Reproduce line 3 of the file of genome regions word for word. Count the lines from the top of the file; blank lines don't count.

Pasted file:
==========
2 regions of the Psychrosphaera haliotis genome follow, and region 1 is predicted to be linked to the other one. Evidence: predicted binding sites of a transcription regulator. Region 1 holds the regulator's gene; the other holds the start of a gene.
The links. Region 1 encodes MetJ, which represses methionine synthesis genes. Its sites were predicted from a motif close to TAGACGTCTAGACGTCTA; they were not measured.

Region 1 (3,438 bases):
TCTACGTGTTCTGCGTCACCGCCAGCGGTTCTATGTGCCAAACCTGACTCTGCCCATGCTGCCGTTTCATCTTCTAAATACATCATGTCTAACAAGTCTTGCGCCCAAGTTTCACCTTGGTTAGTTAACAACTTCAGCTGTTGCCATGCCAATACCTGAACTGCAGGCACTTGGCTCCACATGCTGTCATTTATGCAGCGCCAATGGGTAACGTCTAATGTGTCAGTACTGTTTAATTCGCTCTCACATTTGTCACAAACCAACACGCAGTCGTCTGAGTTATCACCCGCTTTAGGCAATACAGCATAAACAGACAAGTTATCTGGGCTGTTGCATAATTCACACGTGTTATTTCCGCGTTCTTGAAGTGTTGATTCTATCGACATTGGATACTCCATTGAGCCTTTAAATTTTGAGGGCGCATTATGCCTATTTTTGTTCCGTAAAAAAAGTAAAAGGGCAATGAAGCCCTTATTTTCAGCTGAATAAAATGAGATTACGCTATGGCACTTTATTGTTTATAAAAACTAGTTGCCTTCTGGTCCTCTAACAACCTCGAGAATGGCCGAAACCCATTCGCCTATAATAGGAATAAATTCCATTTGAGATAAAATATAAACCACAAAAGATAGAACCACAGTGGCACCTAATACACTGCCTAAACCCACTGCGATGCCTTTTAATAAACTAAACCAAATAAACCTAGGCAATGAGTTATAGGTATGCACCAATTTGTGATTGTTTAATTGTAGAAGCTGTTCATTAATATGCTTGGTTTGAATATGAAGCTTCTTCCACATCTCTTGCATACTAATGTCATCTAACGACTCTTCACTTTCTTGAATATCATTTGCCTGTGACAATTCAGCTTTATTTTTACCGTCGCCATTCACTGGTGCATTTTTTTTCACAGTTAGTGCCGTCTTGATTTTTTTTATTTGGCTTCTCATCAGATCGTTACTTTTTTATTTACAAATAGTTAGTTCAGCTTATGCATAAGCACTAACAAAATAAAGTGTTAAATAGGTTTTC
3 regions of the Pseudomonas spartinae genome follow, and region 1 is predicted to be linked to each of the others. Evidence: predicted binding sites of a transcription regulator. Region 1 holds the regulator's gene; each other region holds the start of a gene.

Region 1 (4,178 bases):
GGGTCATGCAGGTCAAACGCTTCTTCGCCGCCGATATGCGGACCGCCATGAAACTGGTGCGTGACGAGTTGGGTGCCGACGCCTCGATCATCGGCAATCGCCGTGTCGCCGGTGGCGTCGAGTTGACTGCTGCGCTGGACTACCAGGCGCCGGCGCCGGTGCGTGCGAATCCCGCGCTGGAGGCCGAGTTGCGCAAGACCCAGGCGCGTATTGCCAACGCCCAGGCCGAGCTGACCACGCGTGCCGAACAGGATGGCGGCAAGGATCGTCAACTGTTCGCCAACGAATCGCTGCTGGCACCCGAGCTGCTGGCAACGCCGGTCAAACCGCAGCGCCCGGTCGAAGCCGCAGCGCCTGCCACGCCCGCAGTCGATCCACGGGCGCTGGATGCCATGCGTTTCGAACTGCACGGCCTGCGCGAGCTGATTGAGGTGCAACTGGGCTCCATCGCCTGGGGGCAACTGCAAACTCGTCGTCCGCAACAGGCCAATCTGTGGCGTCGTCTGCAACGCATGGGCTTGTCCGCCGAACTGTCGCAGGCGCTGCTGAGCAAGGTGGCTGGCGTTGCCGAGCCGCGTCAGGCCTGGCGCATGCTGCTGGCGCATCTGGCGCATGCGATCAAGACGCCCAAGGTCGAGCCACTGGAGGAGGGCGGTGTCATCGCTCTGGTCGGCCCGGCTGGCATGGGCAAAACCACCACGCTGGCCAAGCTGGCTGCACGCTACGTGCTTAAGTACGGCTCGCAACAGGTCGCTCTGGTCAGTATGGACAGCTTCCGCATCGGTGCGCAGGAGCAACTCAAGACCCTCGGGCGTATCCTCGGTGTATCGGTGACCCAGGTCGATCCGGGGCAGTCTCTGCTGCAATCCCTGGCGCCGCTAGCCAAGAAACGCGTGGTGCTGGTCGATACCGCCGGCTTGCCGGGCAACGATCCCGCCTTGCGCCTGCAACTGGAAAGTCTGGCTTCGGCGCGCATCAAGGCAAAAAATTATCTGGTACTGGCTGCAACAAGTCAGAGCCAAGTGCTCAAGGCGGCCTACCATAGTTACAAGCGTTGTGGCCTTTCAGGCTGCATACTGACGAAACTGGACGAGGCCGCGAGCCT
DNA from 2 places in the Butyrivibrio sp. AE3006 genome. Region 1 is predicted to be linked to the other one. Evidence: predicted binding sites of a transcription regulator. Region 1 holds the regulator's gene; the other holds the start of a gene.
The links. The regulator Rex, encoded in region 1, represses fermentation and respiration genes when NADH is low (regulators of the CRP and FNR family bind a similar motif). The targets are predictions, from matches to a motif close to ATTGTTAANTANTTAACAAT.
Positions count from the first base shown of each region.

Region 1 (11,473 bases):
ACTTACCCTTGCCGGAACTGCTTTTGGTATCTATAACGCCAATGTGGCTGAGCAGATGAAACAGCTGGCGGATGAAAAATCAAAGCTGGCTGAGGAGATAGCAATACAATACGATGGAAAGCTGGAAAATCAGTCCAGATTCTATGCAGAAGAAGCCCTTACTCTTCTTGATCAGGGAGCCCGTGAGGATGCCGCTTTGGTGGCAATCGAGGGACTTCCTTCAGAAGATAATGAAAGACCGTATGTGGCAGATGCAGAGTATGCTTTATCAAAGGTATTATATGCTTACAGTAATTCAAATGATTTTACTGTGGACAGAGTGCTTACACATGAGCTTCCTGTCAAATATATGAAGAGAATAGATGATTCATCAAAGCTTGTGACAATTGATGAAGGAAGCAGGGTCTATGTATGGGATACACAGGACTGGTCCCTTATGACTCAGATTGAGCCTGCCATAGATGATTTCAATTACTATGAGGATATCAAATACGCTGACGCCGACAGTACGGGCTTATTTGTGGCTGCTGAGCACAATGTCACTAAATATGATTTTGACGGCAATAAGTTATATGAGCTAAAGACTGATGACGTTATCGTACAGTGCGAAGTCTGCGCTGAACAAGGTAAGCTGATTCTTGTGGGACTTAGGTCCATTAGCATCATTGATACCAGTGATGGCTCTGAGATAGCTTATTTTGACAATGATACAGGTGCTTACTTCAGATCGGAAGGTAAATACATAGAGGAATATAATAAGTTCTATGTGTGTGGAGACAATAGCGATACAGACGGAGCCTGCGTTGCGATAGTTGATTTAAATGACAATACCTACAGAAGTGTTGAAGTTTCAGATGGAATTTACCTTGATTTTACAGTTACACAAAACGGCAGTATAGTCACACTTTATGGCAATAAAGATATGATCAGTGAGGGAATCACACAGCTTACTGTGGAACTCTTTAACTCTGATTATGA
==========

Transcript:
Region 1 (3,438 bases):